Though the fate of the San Diego Chargers and their long quest for a new taxpayer-subsidized stadium hangs in the balance, one thing is certain: the task force set up by mayor Kevin Faulconer to keep the team in town is a veritable vault stashed with big-money campaign donors and stadium-related special interests.
At the top of the list of nine is contractor Douglas Barnhart, who with his family and employees have supplied a combined $62,000 over the past decade or so to Faulconer, the GOP Lincoln Club, district attorney Bonnie Dumanis, city attorney Jan Goldsmith, ex–city attorney Casey Gwinn, city councilwoman Lori Zapf, and ex-mayor Jerry Sanders, to mention a few.
As reported here back in March 1997, the big-spending Barnhart is no stranger to city stadium deals and Chargers politics, having gotten a no-bid $125,000 city contract for turning over "schematic drawings explaining how the Cantilevered Seating" at Qualcomm Stadium "will operate."
Barnhart also got a $11.6 million deal to build the so-called Chargers Park, the elaborate training center that taxpayers furnished to the team free of charge as part of the city's 1997 deal to keep the football club in town.
Then there is Jason Hughes, the commercial real estate broker who played a major behind-the-scenes role in formulating the mayor's $91 million lease-purchase deal to buy Civic Center Plaza last week. That costly undertaking has drawn criticism from city budget analyst Andrea Tevlin for its hurry-up passage and lack of transparency.
Data from the city clerk's office shows Hughes has kicked in for Faulconer, Dumanis, Goldsmith, and city councilmembers Mark Kersey, Scott Sherman, Chris Cate, Sherri Lightner, and Lorie Zapf. Hughes also gave to fallen Democratic mayor Bob Filner and his GOP rival Carl DeMaio.
Another major money player on the panel by virtue of his employment by the Sycuan casino tribe is assistant tribal manager Adam Day. The tribe owns the U.S. Grant hotel downtown, which could benefit if the Faulconer panel recommends a downtown location for a new Chargers venue.
Over the past nine years, city records show, the tribe and its employees have come up with a total of $570,625 in campaign cash for various city political committees, including $130,000 for the Lincoln Club and $60,000 each for Lincoln Club–run campaign funds benefiting Republican councilmembers Zapf and Cate.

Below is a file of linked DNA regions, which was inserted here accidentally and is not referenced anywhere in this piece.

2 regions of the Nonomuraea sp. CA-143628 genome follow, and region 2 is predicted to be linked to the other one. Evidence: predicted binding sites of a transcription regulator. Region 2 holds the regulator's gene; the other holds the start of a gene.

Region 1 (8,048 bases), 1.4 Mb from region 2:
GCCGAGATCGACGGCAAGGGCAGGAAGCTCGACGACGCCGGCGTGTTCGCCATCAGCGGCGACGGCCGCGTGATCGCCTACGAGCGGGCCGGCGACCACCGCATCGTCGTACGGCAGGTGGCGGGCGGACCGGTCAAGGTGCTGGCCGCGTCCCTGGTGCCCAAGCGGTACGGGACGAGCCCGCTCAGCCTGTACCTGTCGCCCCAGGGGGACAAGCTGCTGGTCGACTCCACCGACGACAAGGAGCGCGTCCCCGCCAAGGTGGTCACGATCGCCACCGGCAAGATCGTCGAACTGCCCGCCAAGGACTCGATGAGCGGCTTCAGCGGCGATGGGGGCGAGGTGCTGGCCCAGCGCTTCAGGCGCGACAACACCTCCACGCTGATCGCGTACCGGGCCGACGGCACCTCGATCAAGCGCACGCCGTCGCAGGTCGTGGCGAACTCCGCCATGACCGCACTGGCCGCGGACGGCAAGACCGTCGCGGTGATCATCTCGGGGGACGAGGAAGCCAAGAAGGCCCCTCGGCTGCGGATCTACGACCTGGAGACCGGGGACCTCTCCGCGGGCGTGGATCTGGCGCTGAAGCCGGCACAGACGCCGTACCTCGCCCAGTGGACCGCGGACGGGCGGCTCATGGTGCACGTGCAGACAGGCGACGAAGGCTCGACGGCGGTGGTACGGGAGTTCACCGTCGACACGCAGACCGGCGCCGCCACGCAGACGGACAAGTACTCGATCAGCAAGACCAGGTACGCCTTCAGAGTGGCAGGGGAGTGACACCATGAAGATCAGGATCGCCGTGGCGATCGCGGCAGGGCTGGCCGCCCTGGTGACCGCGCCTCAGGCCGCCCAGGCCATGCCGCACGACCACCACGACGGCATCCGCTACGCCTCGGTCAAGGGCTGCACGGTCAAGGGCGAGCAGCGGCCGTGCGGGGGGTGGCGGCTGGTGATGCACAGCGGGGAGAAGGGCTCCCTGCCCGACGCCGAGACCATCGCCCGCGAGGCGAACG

In addition, in 2012 Sycuan gave $30,000 to a fund known as “Bonnie Dumanis for Mayor 2012, Sponsored by Airsam N492RM, LLC.” The committee’s other donor was a corporation controlled by José Susumo Azano Matsura, now awaiting trial in a federal money-laundering case.
After Day comes Rod Dammeyer, the charter-school champion, who has helped finance the campaigns of Faulconer, Demaio, Dumanis, Zapf, and Cate; and Dammeyer came up with $30,000 in December 2013 for the GOP Lincoln Club's campaign of take-no-prisoners hit pieces against city councilman David Alvarez's mayoral bid.
Dammeyer and Qualcomm billionaire Irwin Jacobs were financial allies in a costly but failed 2011 attempt to restructure the San Diego Unified School District board with unelected members.
A familiar corporate player on the panel is Sempra Energy executive vice president Jessie Knight; the company has provided hundreds of thousands of dollars in local and state campaign contributions.
Aimee Faucett, chief operating officer of the San Diego Regional Chamber of Commerce, represents the interests of chamber head Jerry Sanders, the Republican ex-mayor who has molded Faulconer's agenda and provided hefty doses of campaign cash from the group's political action committee.
The other three members of the Faulconer task force are retired county administrator Walt Ekard, Urban Land Institute director for San Diego and Tijuana Mary Lydon, and Jim Steeg, former executive vice president and CEO of the Chargers.
"These expert volunteers will explore all possibilities to finance the project, with the clear direction from me that it must be a good and fair deal for San Diego taxpayers,” says the mayor's press release regarding the panel, expected to come up with a new stadium plan by fall.
"The group has been specifically tasked with conducting a thorough analysis on a new stadium at the current Qualcomm Stadium site and in the downtown’s East Village."